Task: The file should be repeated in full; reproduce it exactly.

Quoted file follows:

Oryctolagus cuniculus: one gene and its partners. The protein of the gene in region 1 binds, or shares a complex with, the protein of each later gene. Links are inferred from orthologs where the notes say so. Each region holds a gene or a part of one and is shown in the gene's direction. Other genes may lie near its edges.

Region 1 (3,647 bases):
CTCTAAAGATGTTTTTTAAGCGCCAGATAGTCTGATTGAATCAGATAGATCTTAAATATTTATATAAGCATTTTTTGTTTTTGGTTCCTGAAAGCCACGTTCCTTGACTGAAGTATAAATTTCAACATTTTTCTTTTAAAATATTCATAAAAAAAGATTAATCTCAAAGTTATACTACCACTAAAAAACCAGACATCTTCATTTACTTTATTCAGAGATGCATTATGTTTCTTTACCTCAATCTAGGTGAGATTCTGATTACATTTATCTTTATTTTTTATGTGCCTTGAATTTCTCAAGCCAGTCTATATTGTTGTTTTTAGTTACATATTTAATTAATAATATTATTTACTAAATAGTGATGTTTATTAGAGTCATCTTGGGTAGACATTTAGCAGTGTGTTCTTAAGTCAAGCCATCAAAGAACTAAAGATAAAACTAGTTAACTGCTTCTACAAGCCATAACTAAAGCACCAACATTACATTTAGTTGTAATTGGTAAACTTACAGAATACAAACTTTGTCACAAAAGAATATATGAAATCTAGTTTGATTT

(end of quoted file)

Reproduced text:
Oryctolagus cuniculus: one gene and its partners. The protein of the gene in region 1 binds, or shares a complex with, the protein of each later gene. Links are inferred from orthologs where the notes say so. Each region holds a gene or a part of one and is shown in the gene's direction. Other genes may lie near its edges.

Region 1 (3,647 bases):
CTCTAAAGATGTTTTTTAAGCGCCAGATAGTCTGATTGAATCAGATAGATCTTAAATATTTATATAAGCATTTTTTGTTTTTGGTTCCTGAAAGCCACGTTCCTTGACTGAAGTATAAATTTCAACATTTTTCTTTTAAAATATTCATAAAAAAAGATTAATCTCAAAGTTATACTACCACTAAAAAACCAGACATCTTCATTTACTTTATTCAGAGATGCATTATGTTTCTTTACCTCAATCTAGGTGAGATTCTGATTACATTTATCTTTATTTTTTATGTGCCTTGAATTTCTCAAGCCAGTCTATATTGTTGTTTTTAGTTACATATTTAATTAATAATATTATTTACTAAATAGTGATGTTTATTAGAGTCATCTTGGGTAGACATTTAGCAGTGTGTTCTTAAGTCAAGCCATCAAAGAACTAAAGATAAAACTAGTTAACTGCTTCTACAAGCCATAACTAAAGCACCAACATTACATTTAGTTGTAATTGGTAAACTTACAGAATACAAACTTTGTCACAAAAGAATATATGAAATCTAGTTTGATTT